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What Is the 4 Month Sleep Regression?

What Is the 4 Month Sleep Regression?

Author: Baby You By Katie (holistic family centered sleep coach).



Phone: 07540378428
Other services: Baby massage and baby yoga

The 4 month sleep regression is when a baby’s brain makes a developmental leap and his/her sleep cycles change. Though referred to as the “4 month” sleep regression, it generally happens between 3 and 5 months of age.

Around 4 months, their sleep becomes more like an adult’s in terms of sleep stages. They will begin with 45 minute sleep cycles which start to align with the circadian rhythm. Circadian rhythm is developed by us, via environmental factors such as feeding times, light/dark hours, wake and sleep times etc. Our bodies respond to these times that we have set and developed for ourselves. For example,  someone may wake at 7.30 am each day and eat by 8am, and so naturally their body begins to expect that pattern every day and respond accordingly.

So what does a sleep cycle normally look like?

Here’s what a typical sleep cycle looks like:

0-10 minutes: Falling lightly asleep

20-30 minutes: Heavy sleeping (A good time to transfer to regular sleep space)

30-40 minutes: Coming out of a heavy sleep (Could have left slightly too long for transferring)

40-45 minutes: Lightly sleeping and easily awoken

If an adult wakes during those lighter periods of sleep, they generally fall back asleep without even realizing it. A Baby may wake and start to rouse out of their sleep if they feel uncomfortable (e.g. due to hunger, being too cold, too hot, needing reassurance etc).

Now that your baby is older, she is beginning to enter a more organised world of sleep just like you. This means that she will be cycling in and out of very distinct stages of deep or active sleep. The problem is that your baby doesn’t know how to deal with this new sleep cycle, so if you’re rocking or feeding your baby to sleep, you may find that it takes a full thirty minutes for them to be fully asleep, only to have your baby wake up, feeling fussy less than fifteen minutes later. This is called the startle reflex which occurs when they enter active sleep, and it often wakes them up, and if they don’t know how to get back to sleep on their own, they look for mum or dad, their hand, or comfort object. Baby hasn’t yet learned to fall back asleep independently and they may wake to check their environment is safe, they feel ok etc. Often if this environment isn’t how it was on falling asleep, baby will cry out for mum, dad or carer to enable them to feel safe once again. They may wake fully and be fussy or even want to play.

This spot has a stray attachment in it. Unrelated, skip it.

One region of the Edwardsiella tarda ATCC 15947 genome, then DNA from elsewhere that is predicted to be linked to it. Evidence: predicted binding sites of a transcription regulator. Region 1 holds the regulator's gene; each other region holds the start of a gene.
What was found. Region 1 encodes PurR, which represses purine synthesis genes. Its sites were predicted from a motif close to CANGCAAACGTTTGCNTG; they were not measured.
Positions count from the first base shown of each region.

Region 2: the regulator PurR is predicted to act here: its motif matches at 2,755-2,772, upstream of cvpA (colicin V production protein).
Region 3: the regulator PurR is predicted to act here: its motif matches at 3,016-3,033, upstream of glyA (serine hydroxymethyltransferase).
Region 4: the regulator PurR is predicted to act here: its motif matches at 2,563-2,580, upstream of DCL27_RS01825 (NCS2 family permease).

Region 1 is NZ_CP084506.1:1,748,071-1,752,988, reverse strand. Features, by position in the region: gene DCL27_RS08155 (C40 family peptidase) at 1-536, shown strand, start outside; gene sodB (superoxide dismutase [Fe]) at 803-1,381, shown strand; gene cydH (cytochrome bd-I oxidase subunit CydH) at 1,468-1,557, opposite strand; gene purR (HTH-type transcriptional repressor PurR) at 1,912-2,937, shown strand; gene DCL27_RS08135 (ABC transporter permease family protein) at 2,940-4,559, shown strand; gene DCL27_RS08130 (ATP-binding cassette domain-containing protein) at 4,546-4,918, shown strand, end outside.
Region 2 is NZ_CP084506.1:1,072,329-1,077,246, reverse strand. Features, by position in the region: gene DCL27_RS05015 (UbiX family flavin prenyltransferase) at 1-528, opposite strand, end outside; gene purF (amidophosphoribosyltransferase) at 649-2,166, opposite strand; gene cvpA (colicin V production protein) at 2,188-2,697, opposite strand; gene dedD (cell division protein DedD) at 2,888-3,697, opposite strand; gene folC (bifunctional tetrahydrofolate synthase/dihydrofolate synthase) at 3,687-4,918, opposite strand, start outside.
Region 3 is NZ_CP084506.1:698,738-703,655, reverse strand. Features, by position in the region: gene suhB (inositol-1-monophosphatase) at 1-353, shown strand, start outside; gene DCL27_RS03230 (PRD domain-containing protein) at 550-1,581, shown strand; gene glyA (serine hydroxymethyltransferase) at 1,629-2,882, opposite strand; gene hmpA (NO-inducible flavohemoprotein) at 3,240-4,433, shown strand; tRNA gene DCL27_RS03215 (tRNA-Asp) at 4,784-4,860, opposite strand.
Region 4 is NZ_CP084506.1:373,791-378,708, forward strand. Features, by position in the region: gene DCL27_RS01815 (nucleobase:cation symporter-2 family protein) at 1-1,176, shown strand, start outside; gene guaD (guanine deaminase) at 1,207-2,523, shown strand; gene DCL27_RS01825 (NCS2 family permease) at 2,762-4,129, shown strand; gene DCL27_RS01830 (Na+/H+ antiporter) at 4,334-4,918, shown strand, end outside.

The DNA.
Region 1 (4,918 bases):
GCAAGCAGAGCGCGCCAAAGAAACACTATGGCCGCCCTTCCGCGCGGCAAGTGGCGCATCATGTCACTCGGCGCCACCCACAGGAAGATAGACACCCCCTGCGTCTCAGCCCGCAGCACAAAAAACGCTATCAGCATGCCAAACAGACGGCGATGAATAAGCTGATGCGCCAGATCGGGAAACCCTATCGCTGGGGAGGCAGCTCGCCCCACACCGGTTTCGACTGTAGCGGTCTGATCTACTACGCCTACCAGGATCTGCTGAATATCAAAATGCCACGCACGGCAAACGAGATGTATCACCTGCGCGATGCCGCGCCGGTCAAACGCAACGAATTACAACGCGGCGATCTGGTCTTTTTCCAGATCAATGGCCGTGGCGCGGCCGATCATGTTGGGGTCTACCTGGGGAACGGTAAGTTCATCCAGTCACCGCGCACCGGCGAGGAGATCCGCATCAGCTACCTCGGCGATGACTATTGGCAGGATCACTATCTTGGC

Some indicators that you’re experiencing the four month sleep regression are increased fussiness, multiple night wakings (especially if your baby has just begun to sleep longer stretches during the night), reduced naps or “disaster naps”, and changes in appetite.

So how can parents and carers try to support baby through this sleep regression?

1.During this time, it will help you to just do what works for you….your goal is to get him or her to sleep.

The world is changing for your baby, so try to ‘go with the flow’, at least for now. What worked yesterday may not work well today, so be prepared to try a few different options to get him or her to sleep. If you find you are needing to rock, feed, or pat your baby to sleep, it’s a good idea to start to practice putting her down more awake but this is just practice at this stage as you are not going to create any negative sleep associations that cannot be undone between now and 6 months. Do not feel broken if your baby does not respond well at first. It is ok to nurse/cuddle and support through this stage. Remember each child is different and will respond according to their personality.

2. Watch for your baby’s sleepy cues and try to respond to them quickly.